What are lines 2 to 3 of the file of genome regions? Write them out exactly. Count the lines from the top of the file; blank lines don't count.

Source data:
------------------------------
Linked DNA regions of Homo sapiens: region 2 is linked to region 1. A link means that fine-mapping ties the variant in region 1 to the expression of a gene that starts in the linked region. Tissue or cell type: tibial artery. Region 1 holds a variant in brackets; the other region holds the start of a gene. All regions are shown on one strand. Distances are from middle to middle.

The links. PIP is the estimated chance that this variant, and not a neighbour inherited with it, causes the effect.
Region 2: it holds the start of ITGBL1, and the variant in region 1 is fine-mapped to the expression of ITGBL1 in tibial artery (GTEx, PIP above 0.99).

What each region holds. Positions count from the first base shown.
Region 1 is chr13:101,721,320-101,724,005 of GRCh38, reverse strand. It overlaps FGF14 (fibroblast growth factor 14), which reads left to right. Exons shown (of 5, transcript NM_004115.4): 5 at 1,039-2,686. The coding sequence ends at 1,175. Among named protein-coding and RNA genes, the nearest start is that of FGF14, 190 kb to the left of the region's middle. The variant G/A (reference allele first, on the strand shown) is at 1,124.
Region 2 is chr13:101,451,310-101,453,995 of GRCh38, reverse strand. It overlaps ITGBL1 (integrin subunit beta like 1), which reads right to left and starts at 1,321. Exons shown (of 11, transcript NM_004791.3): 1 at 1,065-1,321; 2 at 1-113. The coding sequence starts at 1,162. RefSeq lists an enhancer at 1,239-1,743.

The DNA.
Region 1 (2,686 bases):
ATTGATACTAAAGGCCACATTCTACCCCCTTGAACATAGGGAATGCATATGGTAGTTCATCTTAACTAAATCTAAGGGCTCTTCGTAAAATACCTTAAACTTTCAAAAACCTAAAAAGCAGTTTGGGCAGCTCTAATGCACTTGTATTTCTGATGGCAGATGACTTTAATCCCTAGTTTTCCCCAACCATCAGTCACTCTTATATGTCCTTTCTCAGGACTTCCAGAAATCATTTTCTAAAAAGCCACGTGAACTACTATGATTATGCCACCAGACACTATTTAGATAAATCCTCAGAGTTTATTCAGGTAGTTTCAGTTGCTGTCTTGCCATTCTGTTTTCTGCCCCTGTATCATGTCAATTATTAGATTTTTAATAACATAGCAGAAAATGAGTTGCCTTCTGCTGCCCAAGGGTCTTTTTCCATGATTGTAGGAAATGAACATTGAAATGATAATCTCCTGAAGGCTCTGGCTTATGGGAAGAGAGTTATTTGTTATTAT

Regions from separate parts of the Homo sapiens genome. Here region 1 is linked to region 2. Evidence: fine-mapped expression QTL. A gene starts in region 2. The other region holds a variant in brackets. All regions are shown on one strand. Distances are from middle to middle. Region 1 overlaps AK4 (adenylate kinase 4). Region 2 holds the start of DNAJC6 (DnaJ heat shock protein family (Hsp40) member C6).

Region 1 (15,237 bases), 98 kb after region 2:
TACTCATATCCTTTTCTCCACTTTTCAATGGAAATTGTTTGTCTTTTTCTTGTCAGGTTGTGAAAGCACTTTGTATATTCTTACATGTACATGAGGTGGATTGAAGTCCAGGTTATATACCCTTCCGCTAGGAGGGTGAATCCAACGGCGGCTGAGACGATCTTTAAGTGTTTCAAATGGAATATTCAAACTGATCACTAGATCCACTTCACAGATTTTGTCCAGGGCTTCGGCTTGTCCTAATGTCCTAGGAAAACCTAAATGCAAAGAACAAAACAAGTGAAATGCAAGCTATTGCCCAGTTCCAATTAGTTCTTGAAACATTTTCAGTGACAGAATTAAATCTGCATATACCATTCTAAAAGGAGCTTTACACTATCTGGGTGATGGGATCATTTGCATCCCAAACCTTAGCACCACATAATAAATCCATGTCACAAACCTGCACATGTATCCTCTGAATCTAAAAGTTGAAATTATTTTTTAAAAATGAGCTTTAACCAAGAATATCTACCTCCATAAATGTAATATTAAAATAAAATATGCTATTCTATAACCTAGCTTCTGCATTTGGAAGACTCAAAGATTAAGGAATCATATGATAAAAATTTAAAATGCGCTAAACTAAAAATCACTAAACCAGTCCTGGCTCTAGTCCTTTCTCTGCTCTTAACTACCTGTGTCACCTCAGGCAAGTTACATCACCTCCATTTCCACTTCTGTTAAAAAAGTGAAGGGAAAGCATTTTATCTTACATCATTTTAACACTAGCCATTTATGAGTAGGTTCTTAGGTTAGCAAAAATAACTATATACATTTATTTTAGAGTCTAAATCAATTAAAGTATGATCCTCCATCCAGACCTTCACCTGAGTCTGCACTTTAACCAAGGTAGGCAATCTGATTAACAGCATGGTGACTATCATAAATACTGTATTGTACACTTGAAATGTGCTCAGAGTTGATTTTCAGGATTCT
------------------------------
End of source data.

The links. PIP is the estimated chance that this variant, and not a neighbour inherited with it, causes the effect.
Region 2: it holds the start of ITGBL1, and the variant in region 1 is fine-mapped to the expression of ITGBL1 in tibial artery (GTEx, PIP above 0.99).